Monday, March 28, 2016

Interpreting Angkor: Art and Empire in the Hindu-Buddhist World

Art and Empire in the Hindu-Buddhist World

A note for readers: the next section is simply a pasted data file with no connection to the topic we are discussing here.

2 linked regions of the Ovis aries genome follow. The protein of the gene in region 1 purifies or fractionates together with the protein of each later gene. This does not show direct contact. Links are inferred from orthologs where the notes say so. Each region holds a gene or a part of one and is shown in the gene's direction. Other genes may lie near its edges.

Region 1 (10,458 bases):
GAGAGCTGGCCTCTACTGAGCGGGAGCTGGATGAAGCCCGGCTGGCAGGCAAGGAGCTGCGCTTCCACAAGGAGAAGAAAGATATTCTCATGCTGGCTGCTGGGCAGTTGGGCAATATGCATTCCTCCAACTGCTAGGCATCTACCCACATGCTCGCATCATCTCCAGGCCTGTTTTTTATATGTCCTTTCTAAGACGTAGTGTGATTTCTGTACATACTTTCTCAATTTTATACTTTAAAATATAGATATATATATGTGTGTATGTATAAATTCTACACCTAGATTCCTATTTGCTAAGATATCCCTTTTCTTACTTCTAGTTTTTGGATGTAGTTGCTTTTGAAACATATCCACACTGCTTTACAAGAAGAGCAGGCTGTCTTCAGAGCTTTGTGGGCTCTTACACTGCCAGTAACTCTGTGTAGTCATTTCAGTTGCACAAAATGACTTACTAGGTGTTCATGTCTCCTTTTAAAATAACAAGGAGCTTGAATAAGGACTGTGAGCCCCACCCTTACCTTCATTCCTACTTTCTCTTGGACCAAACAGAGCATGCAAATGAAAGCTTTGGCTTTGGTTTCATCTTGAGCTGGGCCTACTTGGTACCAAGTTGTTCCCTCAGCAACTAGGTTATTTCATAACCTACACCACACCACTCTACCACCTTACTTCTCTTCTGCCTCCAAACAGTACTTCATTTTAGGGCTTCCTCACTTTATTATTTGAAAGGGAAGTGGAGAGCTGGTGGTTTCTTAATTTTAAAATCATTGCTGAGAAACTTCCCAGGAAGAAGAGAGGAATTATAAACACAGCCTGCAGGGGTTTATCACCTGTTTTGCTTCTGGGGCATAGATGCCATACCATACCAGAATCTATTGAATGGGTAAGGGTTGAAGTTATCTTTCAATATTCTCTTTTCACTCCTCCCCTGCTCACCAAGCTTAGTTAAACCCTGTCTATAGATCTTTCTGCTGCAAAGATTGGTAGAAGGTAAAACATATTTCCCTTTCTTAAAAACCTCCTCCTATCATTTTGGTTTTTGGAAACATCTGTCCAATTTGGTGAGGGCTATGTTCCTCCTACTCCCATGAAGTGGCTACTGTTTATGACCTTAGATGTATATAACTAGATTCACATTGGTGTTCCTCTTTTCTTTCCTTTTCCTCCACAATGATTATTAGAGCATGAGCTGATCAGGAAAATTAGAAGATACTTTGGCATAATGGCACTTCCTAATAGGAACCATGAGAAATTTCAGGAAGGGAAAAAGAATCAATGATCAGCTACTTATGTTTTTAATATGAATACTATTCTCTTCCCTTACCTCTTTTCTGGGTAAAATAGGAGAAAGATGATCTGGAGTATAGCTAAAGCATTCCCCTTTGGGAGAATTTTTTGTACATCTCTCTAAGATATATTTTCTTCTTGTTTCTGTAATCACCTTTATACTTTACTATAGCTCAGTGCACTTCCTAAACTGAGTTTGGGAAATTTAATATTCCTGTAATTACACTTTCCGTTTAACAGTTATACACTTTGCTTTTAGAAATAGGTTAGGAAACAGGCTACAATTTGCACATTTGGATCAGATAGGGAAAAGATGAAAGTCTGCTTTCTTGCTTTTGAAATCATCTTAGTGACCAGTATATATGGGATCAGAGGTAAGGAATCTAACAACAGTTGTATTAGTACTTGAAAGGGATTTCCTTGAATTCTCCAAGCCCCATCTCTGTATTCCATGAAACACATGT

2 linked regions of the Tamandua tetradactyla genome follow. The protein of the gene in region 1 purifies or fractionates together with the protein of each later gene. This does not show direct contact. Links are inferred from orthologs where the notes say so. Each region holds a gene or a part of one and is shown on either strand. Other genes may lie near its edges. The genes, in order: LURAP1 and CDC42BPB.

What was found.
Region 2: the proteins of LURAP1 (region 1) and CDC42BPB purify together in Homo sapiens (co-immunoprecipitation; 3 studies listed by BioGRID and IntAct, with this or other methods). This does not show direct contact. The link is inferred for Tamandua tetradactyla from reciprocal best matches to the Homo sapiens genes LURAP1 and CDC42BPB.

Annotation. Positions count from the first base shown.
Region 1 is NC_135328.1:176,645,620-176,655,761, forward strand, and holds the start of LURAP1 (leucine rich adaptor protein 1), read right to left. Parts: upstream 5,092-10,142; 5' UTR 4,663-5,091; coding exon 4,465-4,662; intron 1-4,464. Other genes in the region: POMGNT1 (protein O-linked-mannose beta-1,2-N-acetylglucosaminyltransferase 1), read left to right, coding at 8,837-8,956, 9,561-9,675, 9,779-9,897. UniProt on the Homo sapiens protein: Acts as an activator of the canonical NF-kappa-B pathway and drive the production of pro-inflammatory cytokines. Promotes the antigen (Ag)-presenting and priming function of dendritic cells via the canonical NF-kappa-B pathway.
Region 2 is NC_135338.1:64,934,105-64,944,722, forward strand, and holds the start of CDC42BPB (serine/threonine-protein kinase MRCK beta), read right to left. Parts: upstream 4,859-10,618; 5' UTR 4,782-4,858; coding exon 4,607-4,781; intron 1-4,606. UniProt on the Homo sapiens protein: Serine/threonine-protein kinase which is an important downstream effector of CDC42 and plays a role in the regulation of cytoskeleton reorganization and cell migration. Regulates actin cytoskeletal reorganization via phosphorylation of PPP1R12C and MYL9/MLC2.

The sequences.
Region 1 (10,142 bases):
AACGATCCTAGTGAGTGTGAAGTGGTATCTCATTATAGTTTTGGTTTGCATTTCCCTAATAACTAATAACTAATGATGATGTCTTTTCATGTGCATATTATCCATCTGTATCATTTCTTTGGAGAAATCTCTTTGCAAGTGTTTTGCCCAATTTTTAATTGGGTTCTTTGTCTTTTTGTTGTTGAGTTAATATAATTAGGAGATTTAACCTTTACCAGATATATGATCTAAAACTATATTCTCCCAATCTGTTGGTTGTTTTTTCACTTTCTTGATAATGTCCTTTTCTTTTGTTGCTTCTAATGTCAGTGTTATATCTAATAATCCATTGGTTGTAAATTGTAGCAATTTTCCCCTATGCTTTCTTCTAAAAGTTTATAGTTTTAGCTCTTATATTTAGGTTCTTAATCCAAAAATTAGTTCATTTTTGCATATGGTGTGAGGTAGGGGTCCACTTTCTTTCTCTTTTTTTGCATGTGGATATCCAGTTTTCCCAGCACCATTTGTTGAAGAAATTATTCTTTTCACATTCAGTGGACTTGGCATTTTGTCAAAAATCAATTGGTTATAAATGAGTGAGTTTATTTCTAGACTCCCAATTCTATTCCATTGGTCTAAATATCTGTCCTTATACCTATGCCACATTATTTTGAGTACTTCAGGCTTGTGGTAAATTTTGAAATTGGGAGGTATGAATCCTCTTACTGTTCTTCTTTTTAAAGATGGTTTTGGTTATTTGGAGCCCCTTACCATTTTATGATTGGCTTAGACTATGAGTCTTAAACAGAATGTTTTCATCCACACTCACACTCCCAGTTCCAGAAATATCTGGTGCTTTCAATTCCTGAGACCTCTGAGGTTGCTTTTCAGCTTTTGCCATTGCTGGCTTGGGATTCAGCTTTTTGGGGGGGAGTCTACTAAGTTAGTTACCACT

The monuments left by the Khmer empire offer one of the most striking examples of how art reflects politics and how politics shapes art.It does so in two ways, first by legitimising of the political authority of the sovereign, and second by reflecting the drive for imperial power through war and peace-making.The Angkor Thom and Bayan are the places to look for a snapshot of the intimate linkage between art and politics in classical Southeast Asia.Although a religious monument like much of Angkor’s heritage, Bayan is also a thoroughly secular and political statement of life in the Angkor period. It has gone through different phases of Hindu-Buddhist art.One signpost is the alternation between Hinduism and Buddhism, as legitimisation strategies of the rulers after periods of rise and decline of the Khmer empire. For example, Jayavarman VII built the monument to reflect his Mahayan Buddhist beliefs as the ruling ideology of Angkor. His embrace of Buddhism in what had been a staunch Hindu ruling class might have been partly due to disillusionment with Hinduism, including Shaivism, in failing to protect the empire from defeat in the hands of the rival Champa. But his successors, who struggled with the burden of empire that Jayavarman built, the greatest in Angkor history, turned to Hinduism as their fortunes declined. Hence Budhist images on the walls of Angkor were defaced and replaced with Hindu deities. These defacements can be seen quite clearly today.The bas reliefs of Bayon are full of secular depictions of daily life in Angkor, capturing its multicultural makeup, the social life of the inhabitants and the political role of the ruling elite, including the powerful Brahmin clergy. READ MORE

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